I absolutely agree that some sort of prior retail experience is essential. But for discussion's sake, let's say you taken all the above advice and you want to proceed to open your dream game store. What next? First, because it is the easiest of all the steps, buy a copy of Why We Buy by Paco Underhill. Don't design your store layout without reading it. Especially if you ever want women customers. It is also an enjoyable read. You should also get and read Specialty Retailers Handbook by Dave Wallace (available at Roleplayer.com if not elsewhere) which is basically indispensable.
What should a prospective retailer do? "Go to the GAMA Trade Show, talk to every retailer they can find, take everything with a grain of salt. If they can't do that, find a town about 100 miles or more away with a game store that has been around for a few years, call up that owner and ask if hey will talk, and then go visit (don't forget the saltshaker). Repeat 100 miles away in another direction. Most game store owners seem more than willing to talk about the business." advises Tennant Tranchin from Game Chest, Dallas.
Taking the Plunge
If you decide to go for it, you will be faced with many decisions. The most-important and, to my mind, elusive task (since I did such a poor job in this regard) is finding the right location.
What to look for, "If they decide to open a full line hobby game store, then my comments about location would be one clearly visible from the street and a place that people can be directed to in 10-15 words or less." says Tranchin.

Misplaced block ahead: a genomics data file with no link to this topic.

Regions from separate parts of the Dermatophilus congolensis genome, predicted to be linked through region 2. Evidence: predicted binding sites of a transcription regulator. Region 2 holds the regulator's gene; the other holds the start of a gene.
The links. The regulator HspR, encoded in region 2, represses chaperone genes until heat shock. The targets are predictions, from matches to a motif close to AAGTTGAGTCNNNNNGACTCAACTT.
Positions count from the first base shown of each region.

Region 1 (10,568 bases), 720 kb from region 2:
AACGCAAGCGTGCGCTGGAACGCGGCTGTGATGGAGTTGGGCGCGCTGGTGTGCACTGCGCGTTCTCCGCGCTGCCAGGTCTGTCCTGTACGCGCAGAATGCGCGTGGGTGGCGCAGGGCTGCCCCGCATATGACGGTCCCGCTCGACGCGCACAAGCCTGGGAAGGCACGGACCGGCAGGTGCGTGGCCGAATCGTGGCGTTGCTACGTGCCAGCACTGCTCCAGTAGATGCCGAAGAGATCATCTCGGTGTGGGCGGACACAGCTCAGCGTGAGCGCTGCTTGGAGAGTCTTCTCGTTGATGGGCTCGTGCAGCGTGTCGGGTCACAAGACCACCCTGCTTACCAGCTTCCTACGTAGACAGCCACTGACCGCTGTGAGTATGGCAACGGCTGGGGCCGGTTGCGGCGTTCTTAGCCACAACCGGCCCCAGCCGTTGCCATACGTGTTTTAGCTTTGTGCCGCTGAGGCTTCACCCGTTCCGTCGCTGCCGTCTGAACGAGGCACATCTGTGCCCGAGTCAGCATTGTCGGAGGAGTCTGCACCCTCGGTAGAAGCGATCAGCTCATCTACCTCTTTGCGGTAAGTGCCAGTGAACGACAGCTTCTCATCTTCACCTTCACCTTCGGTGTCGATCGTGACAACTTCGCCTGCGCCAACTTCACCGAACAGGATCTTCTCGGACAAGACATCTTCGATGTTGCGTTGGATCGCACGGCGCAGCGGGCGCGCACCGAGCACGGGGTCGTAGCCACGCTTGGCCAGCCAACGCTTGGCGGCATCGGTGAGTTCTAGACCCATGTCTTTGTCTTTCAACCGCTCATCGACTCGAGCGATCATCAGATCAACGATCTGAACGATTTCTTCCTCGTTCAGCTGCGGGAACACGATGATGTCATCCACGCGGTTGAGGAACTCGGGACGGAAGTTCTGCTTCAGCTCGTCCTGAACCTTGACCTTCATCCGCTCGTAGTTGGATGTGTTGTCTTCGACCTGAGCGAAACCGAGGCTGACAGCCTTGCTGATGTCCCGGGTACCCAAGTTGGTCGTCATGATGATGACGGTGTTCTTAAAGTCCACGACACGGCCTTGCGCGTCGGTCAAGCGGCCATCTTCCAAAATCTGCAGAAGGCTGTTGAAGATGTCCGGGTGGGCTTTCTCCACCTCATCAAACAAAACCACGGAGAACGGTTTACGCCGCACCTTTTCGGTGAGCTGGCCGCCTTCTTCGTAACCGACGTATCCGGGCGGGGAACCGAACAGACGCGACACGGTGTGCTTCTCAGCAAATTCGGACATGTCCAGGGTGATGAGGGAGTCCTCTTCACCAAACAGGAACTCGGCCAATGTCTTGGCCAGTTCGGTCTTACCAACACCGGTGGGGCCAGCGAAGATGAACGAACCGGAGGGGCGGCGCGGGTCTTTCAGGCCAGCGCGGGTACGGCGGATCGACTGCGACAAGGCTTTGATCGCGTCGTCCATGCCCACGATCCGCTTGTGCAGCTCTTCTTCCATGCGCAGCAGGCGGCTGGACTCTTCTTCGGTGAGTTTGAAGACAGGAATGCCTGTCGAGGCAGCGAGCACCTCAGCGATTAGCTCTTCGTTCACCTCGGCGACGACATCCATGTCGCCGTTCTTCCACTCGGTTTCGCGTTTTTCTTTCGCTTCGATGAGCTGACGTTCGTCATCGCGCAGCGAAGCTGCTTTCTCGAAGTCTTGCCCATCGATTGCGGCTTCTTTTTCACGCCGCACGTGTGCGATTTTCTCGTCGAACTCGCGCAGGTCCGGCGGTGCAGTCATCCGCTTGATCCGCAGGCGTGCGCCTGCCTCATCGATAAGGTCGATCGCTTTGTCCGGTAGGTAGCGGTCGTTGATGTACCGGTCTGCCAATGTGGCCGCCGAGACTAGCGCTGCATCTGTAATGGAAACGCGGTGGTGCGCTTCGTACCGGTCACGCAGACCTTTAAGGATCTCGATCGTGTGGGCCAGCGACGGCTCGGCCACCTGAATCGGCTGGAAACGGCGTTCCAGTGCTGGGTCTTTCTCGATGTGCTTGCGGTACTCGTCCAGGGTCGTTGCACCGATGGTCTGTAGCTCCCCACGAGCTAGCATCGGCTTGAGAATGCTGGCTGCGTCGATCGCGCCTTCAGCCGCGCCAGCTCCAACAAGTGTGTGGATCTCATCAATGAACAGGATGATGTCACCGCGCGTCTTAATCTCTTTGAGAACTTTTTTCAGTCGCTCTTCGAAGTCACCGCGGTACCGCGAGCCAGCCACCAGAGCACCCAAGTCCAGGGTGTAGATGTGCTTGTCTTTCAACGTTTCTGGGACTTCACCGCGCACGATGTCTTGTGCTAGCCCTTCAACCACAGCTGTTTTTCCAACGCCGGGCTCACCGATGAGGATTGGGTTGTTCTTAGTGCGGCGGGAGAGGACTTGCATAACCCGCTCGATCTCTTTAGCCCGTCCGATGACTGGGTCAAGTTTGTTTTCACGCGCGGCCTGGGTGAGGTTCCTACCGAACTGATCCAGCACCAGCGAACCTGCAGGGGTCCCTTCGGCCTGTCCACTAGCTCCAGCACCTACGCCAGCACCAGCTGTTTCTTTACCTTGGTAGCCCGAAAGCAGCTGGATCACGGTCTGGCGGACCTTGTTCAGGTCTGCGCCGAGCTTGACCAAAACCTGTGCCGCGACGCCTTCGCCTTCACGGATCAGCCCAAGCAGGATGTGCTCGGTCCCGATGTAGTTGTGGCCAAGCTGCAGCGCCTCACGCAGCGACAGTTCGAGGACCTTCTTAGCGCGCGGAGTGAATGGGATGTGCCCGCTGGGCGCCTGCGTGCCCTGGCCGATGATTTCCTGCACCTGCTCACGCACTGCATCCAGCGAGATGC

Which is better, prominent space with high rent or an obscure spot with cheap rent? Brian P. Guenther of Diversified Games and the GAMA Mentor Program Manager says: "Prominent space with cheap rent would be the best alternative. Good luck finding it however. To a point, game stores are destination stores and that can allow a store a less prominent space. However, remember that the further from the people you are, the less of that main stream money you'll be able to tap into. Visibility equals people coming into your store who might not otherwise. Getting those people to spend money in your store however is not a guaranteed thing. There reaches a point where the dollar figure just doesn't translate into sufficient additional sales to warrant the space."